Patriarchal Traces in Japanese Girls’ Fiction: Beyond the Loss of the Father to Patriarchal Mothers and Resistant Daughters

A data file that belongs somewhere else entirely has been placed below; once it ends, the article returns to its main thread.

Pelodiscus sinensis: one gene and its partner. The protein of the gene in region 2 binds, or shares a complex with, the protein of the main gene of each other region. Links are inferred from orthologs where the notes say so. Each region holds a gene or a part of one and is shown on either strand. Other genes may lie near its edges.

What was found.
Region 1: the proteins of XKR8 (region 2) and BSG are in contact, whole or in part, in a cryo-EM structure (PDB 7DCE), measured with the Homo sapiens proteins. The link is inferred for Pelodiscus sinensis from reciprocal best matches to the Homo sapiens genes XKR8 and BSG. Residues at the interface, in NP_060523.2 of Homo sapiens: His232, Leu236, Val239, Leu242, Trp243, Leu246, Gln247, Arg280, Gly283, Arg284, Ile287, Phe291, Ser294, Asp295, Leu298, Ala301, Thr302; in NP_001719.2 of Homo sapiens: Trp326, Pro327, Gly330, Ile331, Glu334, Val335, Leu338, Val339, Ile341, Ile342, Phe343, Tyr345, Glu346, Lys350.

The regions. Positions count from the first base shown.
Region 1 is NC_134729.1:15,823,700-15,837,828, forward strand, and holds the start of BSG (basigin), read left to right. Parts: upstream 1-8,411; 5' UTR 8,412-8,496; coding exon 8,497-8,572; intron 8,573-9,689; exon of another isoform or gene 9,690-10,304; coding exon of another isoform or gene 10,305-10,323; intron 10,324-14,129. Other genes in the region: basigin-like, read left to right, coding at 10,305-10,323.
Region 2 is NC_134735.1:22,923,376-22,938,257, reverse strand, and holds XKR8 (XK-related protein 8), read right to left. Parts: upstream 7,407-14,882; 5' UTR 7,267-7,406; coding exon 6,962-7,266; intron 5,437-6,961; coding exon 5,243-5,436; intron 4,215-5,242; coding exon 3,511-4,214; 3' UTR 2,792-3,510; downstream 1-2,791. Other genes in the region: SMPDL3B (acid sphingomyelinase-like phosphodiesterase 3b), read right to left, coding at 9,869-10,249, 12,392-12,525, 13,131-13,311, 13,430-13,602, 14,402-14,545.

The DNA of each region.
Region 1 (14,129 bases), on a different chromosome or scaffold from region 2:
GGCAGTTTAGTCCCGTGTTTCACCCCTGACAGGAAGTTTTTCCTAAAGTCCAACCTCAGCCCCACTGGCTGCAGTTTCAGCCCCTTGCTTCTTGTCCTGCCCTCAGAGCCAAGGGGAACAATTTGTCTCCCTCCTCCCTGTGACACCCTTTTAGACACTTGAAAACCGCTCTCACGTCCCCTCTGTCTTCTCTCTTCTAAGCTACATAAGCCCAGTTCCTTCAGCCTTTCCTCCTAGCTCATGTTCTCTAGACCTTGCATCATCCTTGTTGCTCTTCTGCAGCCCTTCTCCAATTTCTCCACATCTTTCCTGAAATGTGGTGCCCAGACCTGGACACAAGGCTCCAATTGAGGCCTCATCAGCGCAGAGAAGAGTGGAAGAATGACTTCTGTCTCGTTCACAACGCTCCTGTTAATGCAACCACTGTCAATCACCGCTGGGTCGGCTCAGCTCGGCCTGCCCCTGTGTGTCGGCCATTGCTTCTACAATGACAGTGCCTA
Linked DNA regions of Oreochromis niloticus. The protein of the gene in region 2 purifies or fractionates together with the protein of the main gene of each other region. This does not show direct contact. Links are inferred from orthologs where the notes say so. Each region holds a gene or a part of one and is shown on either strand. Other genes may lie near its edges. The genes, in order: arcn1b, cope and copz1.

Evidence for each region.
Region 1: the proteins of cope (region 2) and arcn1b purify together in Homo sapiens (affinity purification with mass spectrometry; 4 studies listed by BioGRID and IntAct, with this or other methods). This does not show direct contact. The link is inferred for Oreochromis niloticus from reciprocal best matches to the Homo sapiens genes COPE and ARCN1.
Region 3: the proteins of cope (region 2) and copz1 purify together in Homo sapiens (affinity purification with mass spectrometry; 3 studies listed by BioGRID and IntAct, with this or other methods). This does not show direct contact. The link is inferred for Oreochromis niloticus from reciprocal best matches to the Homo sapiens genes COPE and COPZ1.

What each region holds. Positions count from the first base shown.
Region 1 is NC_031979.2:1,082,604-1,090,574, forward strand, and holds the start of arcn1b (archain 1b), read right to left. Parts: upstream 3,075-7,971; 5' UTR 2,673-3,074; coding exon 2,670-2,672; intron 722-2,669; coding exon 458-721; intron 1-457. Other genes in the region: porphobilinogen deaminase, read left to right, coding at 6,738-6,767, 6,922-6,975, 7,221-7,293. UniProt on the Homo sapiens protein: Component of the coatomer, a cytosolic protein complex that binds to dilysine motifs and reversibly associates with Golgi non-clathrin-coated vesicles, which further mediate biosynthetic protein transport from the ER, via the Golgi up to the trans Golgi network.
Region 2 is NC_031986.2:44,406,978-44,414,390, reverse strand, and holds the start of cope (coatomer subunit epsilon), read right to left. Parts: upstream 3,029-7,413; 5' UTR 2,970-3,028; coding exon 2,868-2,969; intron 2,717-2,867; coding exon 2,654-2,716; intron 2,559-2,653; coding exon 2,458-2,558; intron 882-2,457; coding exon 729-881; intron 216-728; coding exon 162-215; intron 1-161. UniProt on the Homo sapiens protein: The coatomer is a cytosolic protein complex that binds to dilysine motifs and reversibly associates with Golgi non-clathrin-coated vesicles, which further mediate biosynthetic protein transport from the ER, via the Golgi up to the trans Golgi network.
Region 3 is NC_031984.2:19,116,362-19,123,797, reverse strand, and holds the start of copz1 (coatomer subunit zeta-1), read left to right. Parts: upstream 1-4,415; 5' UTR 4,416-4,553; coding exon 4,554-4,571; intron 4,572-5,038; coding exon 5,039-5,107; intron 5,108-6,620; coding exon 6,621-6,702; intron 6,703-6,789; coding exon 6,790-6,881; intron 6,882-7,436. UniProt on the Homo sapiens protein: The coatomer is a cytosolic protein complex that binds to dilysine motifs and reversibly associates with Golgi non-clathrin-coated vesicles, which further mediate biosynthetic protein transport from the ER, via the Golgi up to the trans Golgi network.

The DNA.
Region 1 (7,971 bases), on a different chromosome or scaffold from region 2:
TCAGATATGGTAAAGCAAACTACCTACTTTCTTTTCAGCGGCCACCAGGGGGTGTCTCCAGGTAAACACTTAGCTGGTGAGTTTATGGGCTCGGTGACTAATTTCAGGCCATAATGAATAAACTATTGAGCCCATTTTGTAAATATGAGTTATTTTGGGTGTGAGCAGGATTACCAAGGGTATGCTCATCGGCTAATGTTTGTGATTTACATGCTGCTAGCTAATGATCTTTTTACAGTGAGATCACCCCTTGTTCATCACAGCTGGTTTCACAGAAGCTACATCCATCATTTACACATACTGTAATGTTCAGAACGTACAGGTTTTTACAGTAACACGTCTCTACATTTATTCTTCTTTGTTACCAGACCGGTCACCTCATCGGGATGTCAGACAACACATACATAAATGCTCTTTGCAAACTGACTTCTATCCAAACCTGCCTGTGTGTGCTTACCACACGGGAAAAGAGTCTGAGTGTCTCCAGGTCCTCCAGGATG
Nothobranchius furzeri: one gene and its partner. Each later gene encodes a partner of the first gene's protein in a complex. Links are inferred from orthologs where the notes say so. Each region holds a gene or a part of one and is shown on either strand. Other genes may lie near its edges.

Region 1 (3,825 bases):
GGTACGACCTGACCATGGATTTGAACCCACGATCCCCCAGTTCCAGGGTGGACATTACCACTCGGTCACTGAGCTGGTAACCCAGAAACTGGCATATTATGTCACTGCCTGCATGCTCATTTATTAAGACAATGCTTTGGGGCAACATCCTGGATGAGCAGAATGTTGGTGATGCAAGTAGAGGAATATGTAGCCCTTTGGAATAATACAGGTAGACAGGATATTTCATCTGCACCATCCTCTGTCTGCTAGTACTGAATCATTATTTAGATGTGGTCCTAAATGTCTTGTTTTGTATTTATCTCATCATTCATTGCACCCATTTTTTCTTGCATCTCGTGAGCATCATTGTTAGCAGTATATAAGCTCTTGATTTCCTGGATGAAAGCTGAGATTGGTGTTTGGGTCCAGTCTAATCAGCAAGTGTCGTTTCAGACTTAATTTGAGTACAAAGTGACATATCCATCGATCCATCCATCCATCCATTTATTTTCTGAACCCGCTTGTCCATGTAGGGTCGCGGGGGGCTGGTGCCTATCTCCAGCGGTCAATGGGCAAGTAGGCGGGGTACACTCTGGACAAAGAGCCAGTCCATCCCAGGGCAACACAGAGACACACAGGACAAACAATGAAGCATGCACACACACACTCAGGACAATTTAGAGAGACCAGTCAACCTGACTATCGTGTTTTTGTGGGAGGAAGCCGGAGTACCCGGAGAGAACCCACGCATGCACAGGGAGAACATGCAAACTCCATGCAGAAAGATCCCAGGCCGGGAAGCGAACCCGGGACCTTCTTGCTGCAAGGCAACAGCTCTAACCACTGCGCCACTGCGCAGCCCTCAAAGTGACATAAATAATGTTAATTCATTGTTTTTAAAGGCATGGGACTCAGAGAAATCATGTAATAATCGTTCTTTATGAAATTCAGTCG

As World War II ended and a new democratic society was beginning in Japan, significant changes were made to the patriarchal system, changes such as the recognition of women’s rights and the dismantling of the Japanese family system which in turn affected youth culture. Against this backdrop, particularly within the genre of shōjo shōsetsu (girls’ fiction), new representations of the father, mother and shōjo (girl) emerged. Portrayals reflected not only the loss of power experienced by patriarchal figures after the defeat, but also the rise of new patriarchal mothers and resistant daughters. This article traces how changes in depictions of patriarchal authority in the genre reflect not only masculine humiliation around the war defeat, but also a contemporaneous rise in mothers whose intervention in their daughters’ life decisions saw an increase in less compliant daughters. It demonstrates how, although post-war shōjo fiction was founded on the loss of the autocratic patriarch and has since struggled to depict a more co-operative family man, as reflected through the genre, the loss of the father figure also helped sow the seeds of new forms of womanhood, and of girlish resistance and independence. These elements reveal a continued fight for democratic freedoms in post-war Japan.
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